Like it has been doing every year since 1901, the Swedish Academy elected a winner for the Nobel Prize for Literature yesterday. Bob Dylan is the latest laureate and his announcement as winner was met with as much shock as delight and quite a bit of rage. This is the first time the accolade has been given to a singer-songwriter and in justifying its choice, the Stockholm institution said Dylan deserved it “for having created new poetic expressions within the great American song tradition”.
Not everyone is satisfied with the explanation. A well-versed music journalist, Everett True said, “Bob Dylan winning a Nobel Prize for Literature says everything about the establishment’s understanding of the appeal of popular music- i.e. it has none.” That’s not the worst of it: “Bob Dylan winning a Nobel Prize for Literature is like your third-rate English teacher at school, trying to look ‘cool’”. He wonders why the Academy settled on Dylan and not Nina Simone or Beyoncé. Well, you could argue that none of these great musicians wrote a book of prose poetry or published an art book like Bob did. But to be fair the Nobel Prize was for his songwriting, not his other works of literature.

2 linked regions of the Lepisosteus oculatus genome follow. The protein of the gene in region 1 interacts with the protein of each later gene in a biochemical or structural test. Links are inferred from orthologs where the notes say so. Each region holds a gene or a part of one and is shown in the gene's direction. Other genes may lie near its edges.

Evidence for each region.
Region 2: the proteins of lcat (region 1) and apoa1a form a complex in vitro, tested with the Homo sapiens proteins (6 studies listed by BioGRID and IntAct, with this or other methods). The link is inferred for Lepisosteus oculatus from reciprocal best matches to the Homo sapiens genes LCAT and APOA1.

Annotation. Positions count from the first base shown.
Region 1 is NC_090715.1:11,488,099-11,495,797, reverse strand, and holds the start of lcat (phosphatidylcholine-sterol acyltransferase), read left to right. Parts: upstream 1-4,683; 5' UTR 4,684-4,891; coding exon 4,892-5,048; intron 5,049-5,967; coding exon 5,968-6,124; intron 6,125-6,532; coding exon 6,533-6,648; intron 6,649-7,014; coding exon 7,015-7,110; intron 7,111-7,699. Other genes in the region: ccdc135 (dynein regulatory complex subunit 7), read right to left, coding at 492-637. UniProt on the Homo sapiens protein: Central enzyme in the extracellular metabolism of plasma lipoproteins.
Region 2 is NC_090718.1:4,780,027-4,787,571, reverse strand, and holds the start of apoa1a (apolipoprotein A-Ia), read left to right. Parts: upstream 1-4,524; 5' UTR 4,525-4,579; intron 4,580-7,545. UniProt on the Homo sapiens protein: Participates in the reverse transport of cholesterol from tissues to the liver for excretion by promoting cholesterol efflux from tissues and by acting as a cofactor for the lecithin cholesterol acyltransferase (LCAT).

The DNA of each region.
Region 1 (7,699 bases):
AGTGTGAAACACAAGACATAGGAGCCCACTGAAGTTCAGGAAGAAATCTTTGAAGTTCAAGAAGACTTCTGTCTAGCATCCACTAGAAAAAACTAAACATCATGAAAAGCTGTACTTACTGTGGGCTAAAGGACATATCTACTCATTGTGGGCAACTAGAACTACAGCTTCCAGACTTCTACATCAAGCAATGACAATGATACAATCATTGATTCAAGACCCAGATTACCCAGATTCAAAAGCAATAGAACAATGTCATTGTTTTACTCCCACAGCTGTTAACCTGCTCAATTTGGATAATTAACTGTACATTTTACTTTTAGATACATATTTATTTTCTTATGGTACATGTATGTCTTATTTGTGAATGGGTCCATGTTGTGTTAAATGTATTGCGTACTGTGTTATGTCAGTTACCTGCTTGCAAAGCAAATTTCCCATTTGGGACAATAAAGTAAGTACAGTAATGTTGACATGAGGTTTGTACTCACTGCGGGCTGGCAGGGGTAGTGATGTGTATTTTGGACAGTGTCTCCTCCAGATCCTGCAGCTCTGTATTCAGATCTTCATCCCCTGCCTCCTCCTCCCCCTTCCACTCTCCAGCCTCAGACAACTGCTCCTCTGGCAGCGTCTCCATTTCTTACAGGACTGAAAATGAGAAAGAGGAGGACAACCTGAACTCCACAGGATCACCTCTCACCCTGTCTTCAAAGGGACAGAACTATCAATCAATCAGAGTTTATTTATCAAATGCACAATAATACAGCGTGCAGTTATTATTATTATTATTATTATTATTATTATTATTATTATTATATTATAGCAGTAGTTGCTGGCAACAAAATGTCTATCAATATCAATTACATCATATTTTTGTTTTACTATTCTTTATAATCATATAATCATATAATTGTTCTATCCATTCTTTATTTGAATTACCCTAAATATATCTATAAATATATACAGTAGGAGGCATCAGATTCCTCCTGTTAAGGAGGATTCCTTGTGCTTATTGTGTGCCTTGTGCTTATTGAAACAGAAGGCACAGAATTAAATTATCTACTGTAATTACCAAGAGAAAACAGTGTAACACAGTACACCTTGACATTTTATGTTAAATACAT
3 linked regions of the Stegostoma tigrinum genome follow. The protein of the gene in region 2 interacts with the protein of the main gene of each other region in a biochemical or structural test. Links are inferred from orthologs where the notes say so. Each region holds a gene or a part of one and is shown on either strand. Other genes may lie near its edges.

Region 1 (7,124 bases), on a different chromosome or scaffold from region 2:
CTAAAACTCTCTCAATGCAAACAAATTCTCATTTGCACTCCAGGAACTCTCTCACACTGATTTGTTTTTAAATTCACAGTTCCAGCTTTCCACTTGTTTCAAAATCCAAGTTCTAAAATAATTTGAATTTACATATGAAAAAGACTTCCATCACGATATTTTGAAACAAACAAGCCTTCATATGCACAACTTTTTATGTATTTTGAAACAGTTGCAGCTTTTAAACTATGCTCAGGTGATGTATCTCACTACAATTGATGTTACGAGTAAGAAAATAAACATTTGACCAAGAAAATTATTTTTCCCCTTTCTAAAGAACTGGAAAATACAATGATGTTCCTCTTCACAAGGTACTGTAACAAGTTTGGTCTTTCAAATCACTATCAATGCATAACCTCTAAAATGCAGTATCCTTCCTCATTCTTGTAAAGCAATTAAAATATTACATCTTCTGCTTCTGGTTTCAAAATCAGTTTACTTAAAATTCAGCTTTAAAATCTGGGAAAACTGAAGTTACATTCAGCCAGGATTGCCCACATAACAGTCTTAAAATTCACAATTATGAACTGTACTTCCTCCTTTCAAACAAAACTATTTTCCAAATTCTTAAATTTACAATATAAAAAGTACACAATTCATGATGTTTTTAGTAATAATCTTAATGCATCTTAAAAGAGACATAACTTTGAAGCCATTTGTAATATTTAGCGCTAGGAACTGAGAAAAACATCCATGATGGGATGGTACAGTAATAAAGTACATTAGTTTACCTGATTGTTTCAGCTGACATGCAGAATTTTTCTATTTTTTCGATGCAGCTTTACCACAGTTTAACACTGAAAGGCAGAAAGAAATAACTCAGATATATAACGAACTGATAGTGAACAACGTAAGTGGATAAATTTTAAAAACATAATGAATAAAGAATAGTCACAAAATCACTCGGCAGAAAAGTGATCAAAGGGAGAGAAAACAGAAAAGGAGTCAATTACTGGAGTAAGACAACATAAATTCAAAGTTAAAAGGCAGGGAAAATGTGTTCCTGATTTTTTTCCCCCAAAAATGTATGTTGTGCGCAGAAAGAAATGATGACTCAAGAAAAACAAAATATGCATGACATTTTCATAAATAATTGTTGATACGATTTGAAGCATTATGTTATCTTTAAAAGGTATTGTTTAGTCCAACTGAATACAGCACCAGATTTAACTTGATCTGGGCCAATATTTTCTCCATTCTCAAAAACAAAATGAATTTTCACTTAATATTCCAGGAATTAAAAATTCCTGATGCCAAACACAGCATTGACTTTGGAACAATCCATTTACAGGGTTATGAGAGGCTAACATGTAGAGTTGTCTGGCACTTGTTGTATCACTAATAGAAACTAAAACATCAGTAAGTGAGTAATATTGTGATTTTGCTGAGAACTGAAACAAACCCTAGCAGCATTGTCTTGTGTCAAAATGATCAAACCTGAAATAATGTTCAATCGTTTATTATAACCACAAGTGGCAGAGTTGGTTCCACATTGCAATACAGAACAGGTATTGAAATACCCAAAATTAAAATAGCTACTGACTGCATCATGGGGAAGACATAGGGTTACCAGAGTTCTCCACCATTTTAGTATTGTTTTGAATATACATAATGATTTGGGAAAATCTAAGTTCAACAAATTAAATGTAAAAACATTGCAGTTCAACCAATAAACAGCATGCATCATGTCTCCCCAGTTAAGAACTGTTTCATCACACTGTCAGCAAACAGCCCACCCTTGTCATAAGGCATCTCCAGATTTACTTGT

There are many, though, who think Bob’s latest award was well deserved, even if it’s just for the controversy it has stirred. “The Nobel committee got this right – Dylan’s ongoing achievement in American song is a literary feat to celebrate in this gaudiest of ways. The fact that he’s won this award – yet another scandalous international incident to add to his resume – is something to celebrate as well,” writes Rolling Stone’s Rob Sheffield. Bill Wyman, writer for Vulture, thinks “Dylan got it because he was one of the signal poets of the 20th century. He was a folk singer, a rock star, a provocateur, and, now and then, a crank. But more than anything else, before he even sang his words, he put them to paper, crafted them with an unappreciated care, and intended them to mean something.”
Whether you agree with the Swedish Academy or not, they won’t take back their award. And I think it’s a win for music, earned by a diligent servant of the art form, regardless of whether he figures in your playlist or not. That’s this writer’s two cents, but he has been wrong. What do you think? In case you missed it, here’s the moment the historic announcement was made.
— The Nobel Prize (@NobelPrize) October 13, 2016
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